Monday, September 19, 2011

Fear in the Financial Markets

Here is a bit from a post by by Barry Ritholtz in his The Big Picture blog that spells out how much fear and uncertainty is running among investors:
The credit crisis blew up a mere 3 years ago; the recency effect has investors fearing a replay of that crisis, only centered on European instead of US banks. Bloomberg observes more than $75B in fund withdrawals have been pulled from U.S. equity funds since the end of April (Fund Withdrawals Top Lehman as $75B Pulled). That is more than the five month withdrawal after the collapse of Lehman Brothers. US stocks have lost $2.1 trillion in market cap May 2011.


Hence, our Stew of Negativity is fairly well understood: Start with fears of another 2008 bank crisis; add a new cyclical recession as your two base ingredients of investor’s worries. Season that with the ongoing de-leveraging and the long slow recovery process that typically follows credit crises; add the accompanying housing overhang, merely half way through its rush towards 10 million foreclosures. Salt & Pepper to taste.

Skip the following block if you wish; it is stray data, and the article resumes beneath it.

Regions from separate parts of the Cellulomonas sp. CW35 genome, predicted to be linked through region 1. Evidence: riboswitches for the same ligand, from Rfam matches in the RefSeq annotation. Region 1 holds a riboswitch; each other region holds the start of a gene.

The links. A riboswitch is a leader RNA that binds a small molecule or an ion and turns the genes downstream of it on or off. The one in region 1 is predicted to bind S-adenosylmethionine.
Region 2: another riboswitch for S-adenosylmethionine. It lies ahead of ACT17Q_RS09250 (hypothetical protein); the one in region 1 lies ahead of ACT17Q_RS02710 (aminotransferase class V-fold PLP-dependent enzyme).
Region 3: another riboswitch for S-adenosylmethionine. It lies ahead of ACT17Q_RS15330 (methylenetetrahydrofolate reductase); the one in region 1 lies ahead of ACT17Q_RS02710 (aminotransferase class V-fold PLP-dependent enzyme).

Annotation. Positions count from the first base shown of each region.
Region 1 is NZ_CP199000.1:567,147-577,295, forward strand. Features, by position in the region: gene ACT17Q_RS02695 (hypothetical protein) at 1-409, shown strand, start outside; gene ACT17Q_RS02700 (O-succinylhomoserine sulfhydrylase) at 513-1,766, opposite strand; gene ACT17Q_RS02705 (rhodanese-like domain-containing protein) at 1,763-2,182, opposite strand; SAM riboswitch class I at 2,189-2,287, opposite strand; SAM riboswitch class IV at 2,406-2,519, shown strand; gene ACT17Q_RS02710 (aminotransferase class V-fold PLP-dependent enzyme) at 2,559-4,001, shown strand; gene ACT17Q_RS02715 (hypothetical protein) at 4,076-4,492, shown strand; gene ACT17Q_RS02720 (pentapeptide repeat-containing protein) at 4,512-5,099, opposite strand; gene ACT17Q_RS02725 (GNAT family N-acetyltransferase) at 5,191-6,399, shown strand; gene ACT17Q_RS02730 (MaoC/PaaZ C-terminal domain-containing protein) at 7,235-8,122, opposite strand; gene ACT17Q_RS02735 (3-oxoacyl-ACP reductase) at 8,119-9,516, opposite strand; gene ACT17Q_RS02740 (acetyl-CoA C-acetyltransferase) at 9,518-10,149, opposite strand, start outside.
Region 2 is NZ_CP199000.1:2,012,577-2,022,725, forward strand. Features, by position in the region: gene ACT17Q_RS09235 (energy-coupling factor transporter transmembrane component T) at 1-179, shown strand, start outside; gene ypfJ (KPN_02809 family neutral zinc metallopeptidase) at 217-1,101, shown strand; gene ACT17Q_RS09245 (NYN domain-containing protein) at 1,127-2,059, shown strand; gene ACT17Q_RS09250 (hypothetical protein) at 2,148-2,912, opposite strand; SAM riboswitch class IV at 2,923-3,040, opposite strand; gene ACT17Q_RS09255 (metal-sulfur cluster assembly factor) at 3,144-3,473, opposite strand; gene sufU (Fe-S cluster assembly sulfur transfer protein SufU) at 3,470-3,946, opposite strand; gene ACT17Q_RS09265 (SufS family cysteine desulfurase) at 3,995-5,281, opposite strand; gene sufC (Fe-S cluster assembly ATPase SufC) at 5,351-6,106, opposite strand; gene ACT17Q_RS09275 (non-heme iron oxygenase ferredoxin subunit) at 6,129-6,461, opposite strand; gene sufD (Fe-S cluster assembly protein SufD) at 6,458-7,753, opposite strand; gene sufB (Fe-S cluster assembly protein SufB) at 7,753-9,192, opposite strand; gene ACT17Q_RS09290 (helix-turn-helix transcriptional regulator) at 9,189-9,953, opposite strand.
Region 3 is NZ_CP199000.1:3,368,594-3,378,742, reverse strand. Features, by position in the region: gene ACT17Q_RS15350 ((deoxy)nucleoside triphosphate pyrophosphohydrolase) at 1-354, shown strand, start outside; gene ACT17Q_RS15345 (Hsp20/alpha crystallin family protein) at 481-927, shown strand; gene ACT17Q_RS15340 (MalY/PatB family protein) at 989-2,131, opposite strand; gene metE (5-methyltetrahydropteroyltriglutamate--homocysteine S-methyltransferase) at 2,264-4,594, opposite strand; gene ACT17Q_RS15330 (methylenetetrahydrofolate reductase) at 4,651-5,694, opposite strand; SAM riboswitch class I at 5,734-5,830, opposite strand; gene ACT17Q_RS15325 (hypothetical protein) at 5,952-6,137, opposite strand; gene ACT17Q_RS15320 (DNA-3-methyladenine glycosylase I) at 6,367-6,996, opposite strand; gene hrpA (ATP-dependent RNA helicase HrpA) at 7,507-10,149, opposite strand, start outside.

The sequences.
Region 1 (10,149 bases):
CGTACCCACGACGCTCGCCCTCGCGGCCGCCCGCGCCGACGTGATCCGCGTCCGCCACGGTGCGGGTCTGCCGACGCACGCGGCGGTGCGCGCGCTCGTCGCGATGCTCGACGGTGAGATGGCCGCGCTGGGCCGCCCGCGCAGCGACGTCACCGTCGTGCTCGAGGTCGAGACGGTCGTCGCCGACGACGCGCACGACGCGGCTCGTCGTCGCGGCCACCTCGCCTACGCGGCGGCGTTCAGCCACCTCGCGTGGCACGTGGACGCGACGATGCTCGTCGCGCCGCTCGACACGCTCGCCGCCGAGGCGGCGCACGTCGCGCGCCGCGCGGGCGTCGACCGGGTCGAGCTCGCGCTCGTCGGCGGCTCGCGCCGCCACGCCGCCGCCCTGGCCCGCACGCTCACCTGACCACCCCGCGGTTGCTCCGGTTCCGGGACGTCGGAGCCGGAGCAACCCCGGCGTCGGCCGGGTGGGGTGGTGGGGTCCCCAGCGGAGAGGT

Go read the original to get the embedded links.

Human nature is funny. Fear runs highest after the fact. For example, after a terrorist attack you suddenly get police in the streets and people terrified of living their lives. Before the attack, everybody is secure and happy. This is called "closing the barn door after the horses have fled". The danger was before the attack. The safest moments are usually after the attack because that's when security is on high alert. The same is true of the financial markets. Credit is tight right now because banks got burned by their fradulent lending practices before 2008. Before 2008 the joke was that if you could fog a mirror you got a loan. Now, companies that have the business and want to expand, can't get a loan. It is all so hysterically funny. Human nature is so perverse!

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